Cummins understands the enormity of the twin duties, and would undoubtedly be assisted by a core of senior players. He is blessed that way, there is an abundance of experience in the side. Then there is Steve Smith too, who could be more of a captain and less of vice-captain. “There’ll be times in the field where I’ll throw to Steve and you’ll see Steve moving fielders around, maybe doing bowling changes, taking a bit more of an elevated vice captaincy role. That’s what I really want, that’s what I’ve asked and I’m really glad Steve’s happy with that as well. We’ll nut out exactly how that works, it’s going to be a real collaborative approach,” he said in the prematch press conference.
The upgradation would mark a significant step in Smith’s career, a reintegration to the leadership fold after sandpaper incident three years ago. It could be the first step in his journey to reclaiming captaincy in the future. In case Cummins fails or feels knackered by the rigours, Australia wouldn’t have any other alternative than Smith.
Root needs a win too
In the ceaseless focus on Cummins and Smith, and the still lingering ghosts of Paine, England have been largely anonymous in the build-up. Should they not reclaim the urn, they face a leadership makeover themselves. “Absolutely it is (on the line), you look at how hard it has been for English captains and English teams over the years. It’s been something that doesn’t happen very often. Of course it will define my captaincy, I’m not naive enough to think that it won’t,” said Root, who has lost two of his last three Test seres, and trailing 2-1 in the unfinished series against India.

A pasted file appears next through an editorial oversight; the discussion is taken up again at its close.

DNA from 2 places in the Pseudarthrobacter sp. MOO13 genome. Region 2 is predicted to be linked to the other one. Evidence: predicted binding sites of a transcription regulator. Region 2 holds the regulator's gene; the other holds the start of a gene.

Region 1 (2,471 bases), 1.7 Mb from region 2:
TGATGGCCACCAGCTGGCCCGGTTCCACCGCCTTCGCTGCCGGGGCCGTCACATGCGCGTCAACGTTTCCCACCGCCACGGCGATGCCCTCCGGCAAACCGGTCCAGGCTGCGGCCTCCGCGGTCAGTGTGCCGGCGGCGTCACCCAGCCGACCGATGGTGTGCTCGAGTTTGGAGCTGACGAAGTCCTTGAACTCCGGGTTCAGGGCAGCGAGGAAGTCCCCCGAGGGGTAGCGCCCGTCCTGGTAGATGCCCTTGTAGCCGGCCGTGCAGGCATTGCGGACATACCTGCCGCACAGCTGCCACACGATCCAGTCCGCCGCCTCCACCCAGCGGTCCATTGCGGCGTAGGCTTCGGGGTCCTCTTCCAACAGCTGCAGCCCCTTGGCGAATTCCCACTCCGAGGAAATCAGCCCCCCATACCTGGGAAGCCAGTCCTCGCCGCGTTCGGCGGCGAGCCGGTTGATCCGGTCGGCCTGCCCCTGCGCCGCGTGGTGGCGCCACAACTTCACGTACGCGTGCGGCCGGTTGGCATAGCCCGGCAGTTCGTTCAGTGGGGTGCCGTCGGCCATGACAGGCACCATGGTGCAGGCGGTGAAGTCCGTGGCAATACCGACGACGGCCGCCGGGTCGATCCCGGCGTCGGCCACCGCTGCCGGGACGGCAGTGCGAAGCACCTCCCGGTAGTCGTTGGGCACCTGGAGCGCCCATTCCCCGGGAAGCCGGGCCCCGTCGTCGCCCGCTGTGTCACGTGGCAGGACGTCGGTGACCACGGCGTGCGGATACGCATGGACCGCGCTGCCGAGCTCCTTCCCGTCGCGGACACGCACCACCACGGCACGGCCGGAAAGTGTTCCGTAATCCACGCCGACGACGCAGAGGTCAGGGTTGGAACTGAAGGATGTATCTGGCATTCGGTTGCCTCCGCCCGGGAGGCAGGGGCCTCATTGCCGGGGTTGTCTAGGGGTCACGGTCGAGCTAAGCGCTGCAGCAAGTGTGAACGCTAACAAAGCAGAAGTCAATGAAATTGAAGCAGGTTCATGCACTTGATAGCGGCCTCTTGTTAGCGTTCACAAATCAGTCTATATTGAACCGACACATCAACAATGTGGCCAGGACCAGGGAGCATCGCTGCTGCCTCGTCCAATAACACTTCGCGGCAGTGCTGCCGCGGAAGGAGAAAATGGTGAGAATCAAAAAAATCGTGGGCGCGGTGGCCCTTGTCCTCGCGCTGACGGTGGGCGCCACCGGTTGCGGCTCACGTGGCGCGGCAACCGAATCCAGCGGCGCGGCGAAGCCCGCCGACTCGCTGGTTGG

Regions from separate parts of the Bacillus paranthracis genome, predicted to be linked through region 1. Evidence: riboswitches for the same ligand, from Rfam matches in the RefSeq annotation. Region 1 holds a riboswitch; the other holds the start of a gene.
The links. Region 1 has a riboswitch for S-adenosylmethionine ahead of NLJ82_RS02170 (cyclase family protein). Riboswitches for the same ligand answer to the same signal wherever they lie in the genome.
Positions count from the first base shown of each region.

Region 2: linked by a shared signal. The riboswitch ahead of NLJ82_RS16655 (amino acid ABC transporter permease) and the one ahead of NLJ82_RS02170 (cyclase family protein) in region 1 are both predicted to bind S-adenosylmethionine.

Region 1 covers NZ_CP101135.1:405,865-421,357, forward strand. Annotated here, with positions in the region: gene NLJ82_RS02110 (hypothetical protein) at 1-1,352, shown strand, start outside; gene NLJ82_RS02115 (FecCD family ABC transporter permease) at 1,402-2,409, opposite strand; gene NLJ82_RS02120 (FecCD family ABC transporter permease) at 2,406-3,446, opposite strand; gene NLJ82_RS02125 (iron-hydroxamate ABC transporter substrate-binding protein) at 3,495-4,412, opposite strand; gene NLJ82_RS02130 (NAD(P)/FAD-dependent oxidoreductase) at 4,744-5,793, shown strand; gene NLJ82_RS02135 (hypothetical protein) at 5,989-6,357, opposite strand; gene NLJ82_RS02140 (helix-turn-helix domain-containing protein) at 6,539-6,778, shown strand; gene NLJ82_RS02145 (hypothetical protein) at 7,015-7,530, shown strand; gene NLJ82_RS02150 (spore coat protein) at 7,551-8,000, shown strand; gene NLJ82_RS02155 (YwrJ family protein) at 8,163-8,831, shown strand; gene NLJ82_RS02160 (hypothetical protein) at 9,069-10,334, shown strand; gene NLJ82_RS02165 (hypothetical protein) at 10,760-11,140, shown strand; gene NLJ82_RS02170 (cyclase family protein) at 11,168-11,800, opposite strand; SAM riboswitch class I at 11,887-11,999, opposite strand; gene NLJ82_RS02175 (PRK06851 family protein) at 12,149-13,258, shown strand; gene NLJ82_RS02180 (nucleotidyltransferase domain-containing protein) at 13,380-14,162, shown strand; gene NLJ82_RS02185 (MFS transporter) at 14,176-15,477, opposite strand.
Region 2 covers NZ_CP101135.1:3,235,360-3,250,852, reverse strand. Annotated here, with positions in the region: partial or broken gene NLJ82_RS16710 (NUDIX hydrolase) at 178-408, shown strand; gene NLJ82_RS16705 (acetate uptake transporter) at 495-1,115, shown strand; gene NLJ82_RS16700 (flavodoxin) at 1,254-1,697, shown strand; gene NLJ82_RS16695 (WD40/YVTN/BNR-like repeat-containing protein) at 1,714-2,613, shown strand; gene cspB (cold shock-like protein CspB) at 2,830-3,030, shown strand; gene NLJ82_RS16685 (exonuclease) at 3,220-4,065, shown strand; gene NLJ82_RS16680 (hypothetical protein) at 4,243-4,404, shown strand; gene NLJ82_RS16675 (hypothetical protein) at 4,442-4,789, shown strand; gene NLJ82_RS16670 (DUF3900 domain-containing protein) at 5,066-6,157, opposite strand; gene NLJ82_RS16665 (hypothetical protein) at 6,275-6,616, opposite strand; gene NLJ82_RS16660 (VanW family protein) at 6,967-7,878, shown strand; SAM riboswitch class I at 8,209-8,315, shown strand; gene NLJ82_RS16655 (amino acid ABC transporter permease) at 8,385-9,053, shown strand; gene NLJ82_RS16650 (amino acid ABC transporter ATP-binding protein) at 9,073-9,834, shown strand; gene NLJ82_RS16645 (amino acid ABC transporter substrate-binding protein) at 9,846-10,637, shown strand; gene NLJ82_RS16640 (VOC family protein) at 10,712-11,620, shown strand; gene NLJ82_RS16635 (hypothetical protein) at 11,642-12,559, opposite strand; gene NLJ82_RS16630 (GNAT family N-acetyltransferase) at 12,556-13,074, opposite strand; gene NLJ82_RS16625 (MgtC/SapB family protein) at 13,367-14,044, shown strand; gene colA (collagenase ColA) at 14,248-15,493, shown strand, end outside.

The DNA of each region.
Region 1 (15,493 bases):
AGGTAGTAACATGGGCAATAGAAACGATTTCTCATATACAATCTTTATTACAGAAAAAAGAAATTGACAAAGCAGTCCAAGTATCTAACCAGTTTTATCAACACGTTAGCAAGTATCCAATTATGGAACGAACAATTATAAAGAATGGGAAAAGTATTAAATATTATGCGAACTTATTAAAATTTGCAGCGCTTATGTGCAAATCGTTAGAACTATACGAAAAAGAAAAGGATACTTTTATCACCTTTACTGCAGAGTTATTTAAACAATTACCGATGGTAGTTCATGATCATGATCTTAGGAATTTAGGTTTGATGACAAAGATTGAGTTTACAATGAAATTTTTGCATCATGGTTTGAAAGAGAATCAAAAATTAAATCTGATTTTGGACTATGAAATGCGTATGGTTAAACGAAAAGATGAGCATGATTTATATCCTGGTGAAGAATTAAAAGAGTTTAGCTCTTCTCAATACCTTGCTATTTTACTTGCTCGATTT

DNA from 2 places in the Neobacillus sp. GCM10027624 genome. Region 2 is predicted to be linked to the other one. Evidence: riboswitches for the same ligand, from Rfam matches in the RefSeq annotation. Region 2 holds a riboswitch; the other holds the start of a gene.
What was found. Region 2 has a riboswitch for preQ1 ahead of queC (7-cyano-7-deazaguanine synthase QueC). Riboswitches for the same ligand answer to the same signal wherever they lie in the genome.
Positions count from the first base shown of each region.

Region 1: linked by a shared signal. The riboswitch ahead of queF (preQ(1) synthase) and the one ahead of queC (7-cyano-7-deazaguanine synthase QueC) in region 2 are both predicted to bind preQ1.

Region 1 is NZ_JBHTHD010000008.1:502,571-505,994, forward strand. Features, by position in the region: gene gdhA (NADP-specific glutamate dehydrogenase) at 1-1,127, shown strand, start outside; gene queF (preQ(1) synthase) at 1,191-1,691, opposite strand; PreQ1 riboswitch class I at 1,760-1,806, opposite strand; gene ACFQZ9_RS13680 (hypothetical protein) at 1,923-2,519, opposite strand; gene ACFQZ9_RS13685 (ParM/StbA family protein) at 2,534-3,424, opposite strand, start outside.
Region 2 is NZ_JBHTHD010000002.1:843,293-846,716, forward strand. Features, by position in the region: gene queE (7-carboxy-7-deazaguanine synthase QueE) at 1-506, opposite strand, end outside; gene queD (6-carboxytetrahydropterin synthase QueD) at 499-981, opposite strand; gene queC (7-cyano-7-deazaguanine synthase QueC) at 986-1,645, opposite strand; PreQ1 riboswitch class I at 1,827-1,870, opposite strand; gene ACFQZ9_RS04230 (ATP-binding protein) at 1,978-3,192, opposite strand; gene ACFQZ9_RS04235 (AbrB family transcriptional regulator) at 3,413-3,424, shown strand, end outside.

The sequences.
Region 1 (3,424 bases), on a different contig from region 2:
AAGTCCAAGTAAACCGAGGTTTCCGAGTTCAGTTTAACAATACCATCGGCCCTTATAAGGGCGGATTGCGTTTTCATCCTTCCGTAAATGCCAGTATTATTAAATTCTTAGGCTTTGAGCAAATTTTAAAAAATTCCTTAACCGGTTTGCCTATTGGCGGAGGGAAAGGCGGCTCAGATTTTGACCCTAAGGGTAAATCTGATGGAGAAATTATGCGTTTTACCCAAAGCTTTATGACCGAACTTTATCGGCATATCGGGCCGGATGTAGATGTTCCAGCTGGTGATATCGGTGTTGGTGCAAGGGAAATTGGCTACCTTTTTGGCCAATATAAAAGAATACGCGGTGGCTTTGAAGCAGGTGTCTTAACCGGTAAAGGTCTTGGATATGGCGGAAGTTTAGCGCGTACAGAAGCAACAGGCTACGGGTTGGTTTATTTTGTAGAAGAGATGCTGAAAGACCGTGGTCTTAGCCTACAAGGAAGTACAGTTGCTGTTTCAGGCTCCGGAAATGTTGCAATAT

Though emboldened by the returning Ben Stokes, Root would be weakened by an injury to James Anderson, who would sit out of the first Test, and the continuing absence of Jofra Archer. The batting order is unsettled and bowling group, barring Anderson and Stuart Broad, is untested in Australian conditions too. But they have played more Tests than Australia this year (13-2), though they would have ideally liked a couple of warm-up games to attune themselves to the frequency of Australian conditions.
But if Australia nurses any complacency before the series, the sight of the Gabba would wake them up. The last time they played a Test here, they ended up being humbled by a second-string India. Then captain Paine termed the defeat a “life lesson.” In an ironic twist of fate, it’s down to his successor Cummins to put those life lessons into practice.
The prelude to the Ashes, apart from lacking the usual spice and theatrics, has been wholly Cummins-centric. And it would take a hell of a performer to grab the attention away from him.